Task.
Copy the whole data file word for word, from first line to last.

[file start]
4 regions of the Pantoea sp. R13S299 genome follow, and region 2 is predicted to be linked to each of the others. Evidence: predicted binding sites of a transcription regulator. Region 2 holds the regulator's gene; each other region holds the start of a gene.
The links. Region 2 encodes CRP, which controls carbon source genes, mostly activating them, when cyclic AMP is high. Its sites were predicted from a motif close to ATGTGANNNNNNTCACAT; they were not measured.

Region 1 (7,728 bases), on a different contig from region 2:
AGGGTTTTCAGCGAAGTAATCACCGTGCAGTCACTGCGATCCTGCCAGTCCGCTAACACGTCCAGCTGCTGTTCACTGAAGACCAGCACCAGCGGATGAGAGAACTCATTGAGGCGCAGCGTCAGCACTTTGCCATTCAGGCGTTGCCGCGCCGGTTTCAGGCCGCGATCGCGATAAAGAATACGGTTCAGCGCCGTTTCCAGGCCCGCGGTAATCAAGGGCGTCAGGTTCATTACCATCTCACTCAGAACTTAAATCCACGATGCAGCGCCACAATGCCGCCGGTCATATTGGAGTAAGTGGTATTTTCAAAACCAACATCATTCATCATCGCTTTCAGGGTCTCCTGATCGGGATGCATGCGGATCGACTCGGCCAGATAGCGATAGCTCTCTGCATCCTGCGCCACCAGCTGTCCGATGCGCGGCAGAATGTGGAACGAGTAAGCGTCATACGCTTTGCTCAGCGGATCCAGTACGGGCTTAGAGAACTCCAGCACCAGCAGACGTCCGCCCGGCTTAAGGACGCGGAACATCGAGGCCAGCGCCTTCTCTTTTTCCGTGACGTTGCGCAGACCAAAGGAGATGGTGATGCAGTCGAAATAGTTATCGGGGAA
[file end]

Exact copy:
4 regions of the Pantoea sp. R13S299 genome follow, and region 2 is predicted to be linked to each of the others. Evidence: predicted binding sites of a transcription regulator. Region 2 holds the regulator's gene; each other region holds the start of a gene.
The links. Region 2 encodes CRP, which controls carbon source genes, mostly activating them, when cyclic AMP is high. Its sites were predicted from a motif close to ATGTGANNNNNNTCACAT; they were not measured.

Region 1 (7,728 bases), on a different contig from region 2:
AGGGTTTTCAGCGAAGTAATCACCGTGCAGTCACTGCGATCCTGCCAGTCCGCTAACACGTCCAGCTGCTGTTCACTGAAGACCAGCACCAGCGGATGAGAGAACTCATTGAGGCGCAGCGTCAGCACTTTGCCATTCAGGCGTTGCCGCGCCGGTTTCAGGCCGCGATCGCGATAAAGAATACGGTTCAGCGCCGTTTCCAGGCCCGCGGTAATCAAGGGCGTCAGGTTCATTACCATCTCACTCAGAACTTAAATCCACGATGCAGCGCCACAATGCCGCCGGTCATATTGGAGTAAGTGGTATTTTCAAAACCAACATCATTCATCATCGCTTTCAGGGTCTCCTGATCGGGATGCATGCGGATCGACTCGGCCAGATAGCGATAGCTCTCTGCATCCTGCGCCACCAGCTGTCCGATGCGCGGCAGAATGTGGAACGAGTAAGCGTCATACGCTTTGCTCAGCGGATCCAGTACGGGCTTAGAGAACTCCAGCACCAGCAGACGTCCGCCCGGCTTAAGGACGCGGAACATCGAGGCCAGCGCCTTCTCTTTTTCCGTGACGTTGCGCAGACCAAAGGAGATGGTGATGCAGTCGAAATAGTTATCGGGGAA